Tencent is a large social media and gaming enterprise in China, but the company has also been developing an online book publishing business. The ebook arm of the enterprise grew so rapidly that Tencent decided to detach it from the mother ship by issuing an IPO (Initial Public Offering) at Hong Kong Stock Exchange on November 8, 2017. Investors couldn’t get enough of shares, raising the price so high that it became the largest technology related IPO in Hong Kong since Alibaba.com was listed in 2007.

Chinese book cover images
The new startup is simply called China Literature, but the development of its digital publishing business was not simple.

China Literature already has a mind-boggling catalog of 9.6 million works from 6.4 million authors. Sure, China is a vast market, the largest in the world, but still, the numbers are incomprehensible. Here is how it is possible.

The company has developed two popular applications: QQ Reading and Qudian. Readers can use these apps to download ebooks, see what their friends are reading, rate and review titles, and receive recommendations from others.

In addition to purchasing titles from established publishing houses, readers who have written a book can self-publish their works directly to China Literature’s ebook store.

China Literature’s apps have proven to be the drivers for reader engagement. The applications let readers interact with writers and it helps writers to learn about their audience. For example, micropayments are used for allowing readers to download sections from ebooks. That is one of the features of the QQ Reading app.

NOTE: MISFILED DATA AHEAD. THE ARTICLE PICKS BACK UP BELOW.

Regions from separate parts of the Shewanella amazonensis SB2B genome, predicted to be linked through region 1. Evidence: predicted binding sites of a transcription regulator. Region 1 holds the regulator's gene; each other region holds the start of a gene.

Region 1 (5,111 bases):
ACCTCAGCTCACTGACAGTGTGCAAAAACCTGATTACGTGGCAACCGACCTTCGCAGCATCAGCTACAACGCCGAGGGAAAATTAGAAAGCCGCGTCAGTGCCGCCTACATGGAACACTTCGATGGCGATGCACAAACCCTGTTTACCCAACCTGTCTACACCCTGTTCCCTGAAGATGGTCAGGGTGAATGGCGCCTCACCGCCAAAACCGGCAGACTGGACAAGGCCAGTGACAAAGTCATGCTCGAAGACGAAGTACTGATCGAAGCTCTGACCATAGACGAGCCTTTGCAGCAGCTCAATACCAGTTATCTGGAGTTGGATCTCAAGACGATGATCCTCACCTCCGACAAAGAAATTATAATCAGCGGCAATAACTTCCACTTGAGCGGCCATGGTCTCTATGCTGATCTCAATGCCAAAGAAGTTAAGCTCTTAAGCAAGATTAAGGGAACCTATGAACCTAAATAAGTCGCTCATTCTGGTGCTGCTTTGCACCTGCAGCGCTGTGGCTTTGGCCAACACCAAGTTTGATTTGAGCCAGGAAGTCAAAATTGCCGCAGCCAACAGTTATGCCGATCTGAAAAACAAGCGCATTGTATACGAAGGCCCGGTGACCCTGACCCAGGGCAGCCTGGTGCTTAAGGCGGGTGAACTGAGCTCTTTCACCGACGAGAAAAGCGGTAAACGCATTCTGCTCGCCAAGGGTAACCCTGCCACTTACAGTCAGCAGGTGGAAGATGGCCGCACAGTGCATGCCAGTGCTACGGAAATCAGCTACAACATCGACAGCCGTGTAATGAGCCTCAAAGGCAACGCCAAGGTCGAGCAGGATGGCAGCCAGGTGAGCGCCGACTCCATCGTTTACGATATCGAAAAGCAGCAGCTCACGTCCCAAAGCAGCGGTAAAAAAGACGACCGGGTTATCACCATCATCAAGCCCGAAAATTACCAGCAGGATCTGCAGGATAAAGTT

Opening chapters of books are free, but after the first chapter readers have to pay 5 yuan ($0.75) per 1,000 characters. China Literature also has a subscription service that gives customers full access to select titles. The subscription fee is between 10 yuan and 18 yuan per month ($1.51 and $2.71).

New developments include readnovel.com that promises “literary works concerning campus life and contemporary romance”, and possibly TV shows and movies as well.

Via Quartz.

China is the largest book market in the world: together with USA, more than half of all titles published

2017-08-20

China has rapidly become the largest market for books in the world. Of all the 1.6 million new book titles published in 2015, 28% of them were published in China. The second largest market, the U.S., published 20% of new titles launched to the global markets in 2015.

The vast population of China, more than one billion, explains part of the success of books in the country, but it is not the whole story. India’s population is roughly at the same level as China’s population, but India is nowhere near China when the number of published books are considered.